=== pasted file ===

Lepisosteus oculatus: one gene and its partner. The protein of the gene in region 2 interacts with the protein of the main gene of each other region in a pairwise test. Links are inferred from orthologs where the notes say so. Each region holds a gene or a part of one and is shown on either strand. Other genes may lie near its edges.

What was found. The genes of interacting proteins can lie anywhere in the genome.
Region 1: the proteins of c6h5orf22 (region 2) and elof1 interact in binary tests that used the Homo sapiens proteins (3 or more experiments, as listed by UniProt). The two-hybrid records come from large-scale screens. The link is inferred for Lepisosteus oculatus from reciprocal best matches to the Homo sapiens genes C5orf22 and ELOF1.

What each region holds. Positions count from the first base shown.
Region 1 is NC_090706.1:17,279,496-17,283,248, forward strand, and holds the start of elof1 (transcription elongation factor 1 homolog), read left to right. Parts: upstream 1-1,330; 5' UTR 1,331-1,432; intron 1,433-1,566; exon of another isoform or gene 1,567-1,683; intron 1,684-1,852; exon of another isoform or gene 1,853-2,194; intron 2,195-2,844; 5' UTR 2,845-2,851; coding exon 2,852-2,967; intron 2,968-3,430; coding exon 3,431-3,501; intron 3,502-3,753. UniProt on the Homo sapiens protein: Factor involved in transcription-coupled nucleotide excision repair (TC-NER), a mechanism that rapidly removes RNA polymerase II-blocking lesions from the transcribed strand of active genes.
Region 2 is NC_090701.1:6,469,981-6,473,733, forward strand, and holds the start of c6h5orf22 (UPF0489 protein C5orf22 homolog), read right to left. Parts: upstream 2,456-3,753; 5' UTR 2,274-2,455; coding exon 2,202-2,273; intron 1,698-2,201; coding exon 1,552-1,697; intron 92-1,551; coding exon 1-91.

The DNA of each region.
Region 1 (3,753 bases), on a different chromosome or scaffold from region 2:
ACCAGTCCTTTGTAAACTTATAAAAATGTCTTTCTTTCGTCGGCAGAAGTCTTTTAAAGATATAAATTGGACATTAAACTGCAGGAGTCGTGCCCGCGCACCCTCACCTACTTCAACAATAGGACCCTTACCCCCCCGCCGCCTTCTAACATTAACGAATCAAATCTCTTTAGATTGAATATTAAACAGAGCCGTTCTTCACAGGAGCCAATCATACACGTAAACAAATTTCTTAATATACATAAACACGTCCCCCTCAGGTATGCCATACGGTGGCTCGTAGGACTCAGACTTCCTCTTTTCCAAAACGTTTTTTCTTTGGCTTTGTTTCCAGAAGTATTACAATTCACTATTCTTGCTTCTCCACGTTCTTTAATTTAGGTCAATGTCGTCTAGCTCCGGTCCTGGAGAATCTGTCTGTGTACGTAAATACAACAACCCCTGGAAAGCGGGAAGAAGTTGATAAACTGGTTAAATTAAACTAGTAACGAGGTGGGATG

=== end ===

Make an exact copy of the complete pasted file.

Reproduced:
Lepisosteus oculatus: one gene and its partner. The protein of the gene in region 2 interacts with the protein of the main gene of each other region in a pairwise test. Links are inferred from orthologs where the notes say so. Each region holds a gene or a part of one and is shown on either strand. Other genes may lie near its edges.

What was found. The genes of interacting proteins can lie anywhere in the genome.
Region 1: the proteins of c6h5orf22 (region 2) and elof1 interact in binary tests that used the Homo sapiens proteins (3 or more experiments, as listed by UniProt). The two-hybrid records come from large-scale screens. The link is inferred for Lepisosteus oculatus from reciprocal best matches to the Homo sapiens genes C5orf22 and ELOF1.

What each region holds. Positions count from the first base shown.
Region 1 is NC_090706.1:17,279,496-17,283,248, forward strand, and holds the start of elof1 (transcription elongation factor 1 homolog), read left to right. Parts: upstream 1-1,330; 5' UTR 1,331-1,432; intron 1,433-1,566; exon of another isoform or gene 1,567-1,683; intron 1,684-1,852; exon of another isoform or gene 1,853-2,194; intron 2,195-2,844; 5' UTR 2,845-2,851; coding exon 2,852-2,967; intron 2,968-3,430; coding exon 3,431-3,501; intron 3,502-3,753. UniProt on the Homo sapiens protein: Factor involved in transcription-coupled nucleotide excision repair (TC-NER), a mechanism that rapidly removes RNA polymerase II-blocking lesions from the transcribed strand of active genes.
Region 2 is NC_090701.1:6,469,981-6,473,733, forward strand, and holds the start of c6h5orf22 (UPF0489 protein C5orf22 homolog), read right to left. Parts: upstream 2,456-3,753; 5' UTR 2,274-2,455; coding exon 2,202-2,273; intron 1,698-2,201; coding exon 1,552-1,697; intron 92-1,551; coding exon 1-91.

The DNA of each region.
Region 1 (3,753 bases), on a different chromosome or scaffold from region 2:
ACCAGTCCTTTGTAAACTTATAAAAATGTCTTTCTTTCGTCGGCAGAAGTCTTTTAAAGATATAAATTGGACATTAAACTGCAGGAGTCGTGCCCGCGCACCCTCACCTACTTCAACAATAGGACCCTTACCCCCCCGCCGCCTTCTAACATTAACGAATCAAATCTCTTTAGATTGAATATTAAACAGAGCCGTTCTTCACAGGAGCCAATCATACACGTAAACAAATTTCTTAATATACATAAACACGTCCCCCTCAGGTATGCCATACGGTGGCTCGTAGGACTCAGACTTCCTCTTTTCCAAAACGTTTTTTCTTTGGCTTTGTTTCCAGAAGTATTACAATTCACTATTCTTGCTTCTCCACGTTCTTTAATTTAGGTCAATGTCGTCTAGCTCCGGTCCTGGAGAATCTGTCTGTGTACGTAAATACAACAACCCCTGGAAAGCGGGAAGAAGTTGATAAACTGGTTAAATTAAACTAGTAACGAGGTGGGATG